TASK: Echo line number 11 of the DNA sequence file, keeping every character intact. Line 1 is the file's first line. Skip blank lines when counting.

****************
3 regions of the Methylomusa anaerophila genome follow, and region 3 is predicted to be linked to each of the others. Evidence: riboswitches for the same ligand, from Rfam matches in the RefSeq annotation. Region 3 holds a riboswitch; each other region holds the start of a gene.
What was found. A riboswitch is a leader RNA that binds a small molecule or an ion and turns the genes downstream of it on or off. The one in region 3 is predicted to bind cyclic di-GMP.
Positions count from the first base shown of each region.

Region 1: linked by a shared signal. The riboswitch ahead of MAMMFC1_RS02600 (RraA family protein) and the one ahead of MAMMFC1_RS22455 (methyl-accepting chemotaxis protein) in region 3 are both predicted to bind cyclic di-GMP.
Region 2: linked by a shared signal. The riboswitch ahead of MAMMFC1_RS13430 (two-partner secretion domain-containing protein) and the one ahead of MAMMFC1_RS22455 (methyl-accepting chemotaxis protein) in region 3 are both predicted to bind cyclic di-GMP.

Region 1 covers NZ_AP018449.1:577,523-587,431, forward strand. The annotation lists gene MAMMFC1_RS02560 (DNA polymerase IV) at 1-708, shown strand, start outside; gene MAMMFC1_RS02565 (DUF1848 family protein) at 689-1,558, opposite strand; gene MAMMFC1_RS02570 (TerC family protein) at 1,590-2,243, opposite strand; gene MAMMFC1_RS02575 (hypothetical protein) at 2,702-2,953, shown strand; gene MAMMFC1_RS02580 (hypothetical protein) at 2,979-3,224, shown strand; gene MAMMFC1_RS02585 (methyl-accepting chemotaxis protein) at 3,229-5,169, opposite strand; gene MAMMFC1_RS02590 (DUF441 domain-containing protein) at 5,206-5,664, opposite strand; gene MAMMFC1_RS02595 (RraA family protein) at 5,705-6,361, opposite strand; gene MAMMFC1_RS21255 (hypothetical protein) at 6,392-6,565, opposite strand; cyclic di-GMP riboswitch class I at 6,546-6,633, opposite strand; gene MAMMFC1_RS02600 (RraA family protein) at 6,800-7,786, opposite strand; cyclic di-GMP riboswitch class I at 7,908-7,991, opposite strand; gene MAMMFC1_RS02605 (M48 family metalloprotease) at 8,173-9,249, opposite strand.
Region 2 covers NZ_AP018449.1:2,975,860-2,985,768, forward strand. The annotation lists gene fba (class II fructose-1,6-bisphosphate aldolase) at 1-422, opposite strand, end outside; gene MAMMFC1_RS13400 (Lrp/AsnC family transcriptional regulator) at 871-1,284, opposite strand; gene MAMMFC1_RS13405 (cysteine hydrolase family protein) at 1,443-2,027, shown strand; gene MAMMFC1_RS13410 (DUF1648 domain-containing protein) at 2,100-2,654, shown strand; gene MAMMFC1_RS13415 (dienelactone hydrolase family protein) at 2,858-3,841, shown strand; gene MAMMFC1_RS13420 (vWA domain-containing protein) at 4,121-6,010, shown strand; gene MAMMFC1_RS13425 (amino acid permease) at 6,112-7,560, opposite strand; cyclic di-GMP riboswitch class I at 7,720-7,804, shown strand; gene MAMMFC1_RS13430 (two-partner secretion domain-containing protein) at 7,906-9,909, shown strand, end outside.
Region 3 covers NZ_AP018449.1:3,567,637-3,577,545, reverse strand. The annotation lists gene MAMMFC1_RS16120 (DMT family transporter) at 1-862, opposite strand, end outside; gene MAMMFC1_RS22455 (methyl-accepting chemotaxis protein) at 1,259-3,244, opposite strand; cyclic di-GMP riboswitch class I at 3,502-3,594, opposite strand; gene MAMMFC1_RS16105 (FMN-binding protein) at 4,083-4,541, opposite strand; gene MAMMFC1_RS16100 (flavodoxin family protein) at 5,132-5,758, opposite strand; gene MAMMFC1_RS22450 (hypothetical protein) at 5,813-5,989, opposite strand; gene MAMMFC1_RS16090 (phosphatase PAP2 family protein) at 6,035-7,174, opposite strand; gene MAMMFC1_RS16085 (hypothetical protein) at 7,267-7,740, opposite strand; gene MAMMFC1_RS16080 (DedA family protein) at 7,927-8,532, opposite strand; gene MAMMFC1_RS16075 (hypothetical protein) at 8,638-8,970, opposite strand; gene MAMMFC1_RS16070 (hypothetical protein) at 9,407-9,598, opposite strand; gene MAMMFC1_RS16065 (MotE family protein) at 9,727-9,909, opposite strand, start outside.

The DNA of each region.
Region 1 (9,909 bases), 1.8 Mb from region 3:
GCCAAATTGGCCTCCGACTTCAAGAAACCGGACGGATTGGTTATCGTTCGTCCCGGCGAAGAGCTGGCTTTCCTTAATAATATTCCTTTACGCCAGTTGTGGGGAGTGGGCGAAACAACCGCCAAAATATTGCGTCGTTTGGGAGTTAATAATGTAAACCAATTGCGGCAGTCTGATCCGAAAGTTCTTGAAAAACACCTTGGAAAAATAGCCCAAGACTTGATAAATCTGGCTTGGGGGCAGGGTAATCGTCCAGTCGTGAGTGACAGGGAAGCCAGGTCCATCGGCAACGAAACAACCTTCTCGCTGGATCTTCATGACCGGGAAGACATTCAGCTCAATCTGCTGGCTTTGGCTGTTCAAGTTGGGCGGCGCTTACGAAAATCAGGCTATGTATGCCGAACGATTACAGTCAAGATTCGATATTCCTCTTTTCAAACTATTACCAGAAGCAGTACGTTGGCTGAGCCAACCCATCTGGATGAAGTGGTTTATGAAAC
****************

GCCAAATTGGCCTCCGACTTCAAGAAACCGGACGGATTGGTTATCGTTCGTCCCGGCGAAGAGCTGGCTTTCCTTAATAATATTCCTTTACGCCAGTTGTGGGGAGTGGGCGAAACAACCGCCAAAATATTGCGTCGTTTGGGAGTTAATAATGTAAACCAATTGCGGCAGTCTGATCCGAAAGTTCTTGAAAAACACCTTGGAAAAATAGCCCAAGACTTGATAAATCTGGCTTGGGGGCAGGGTAATCGTCCAGTCGTGAGTGACAGGGAAGCCAGGTCCATCGGCAACGAAACAACCTTCTCGCTGGATCTTCATGACCGGGAAGACATTCAGCTCAATCTGCTGGCTTTGGCTGTTCAAGTTGGGCGGCGCTTACGAAAATCAGGCTATGTATGCCGAACGATTACAGTCAAGATTCGATATTCCTCTTTTCAAACTATTACCAGAAGCAGTACGTTGGCTGAGCCAACCCATCTGGATGAAGTGGTTTATGAAAC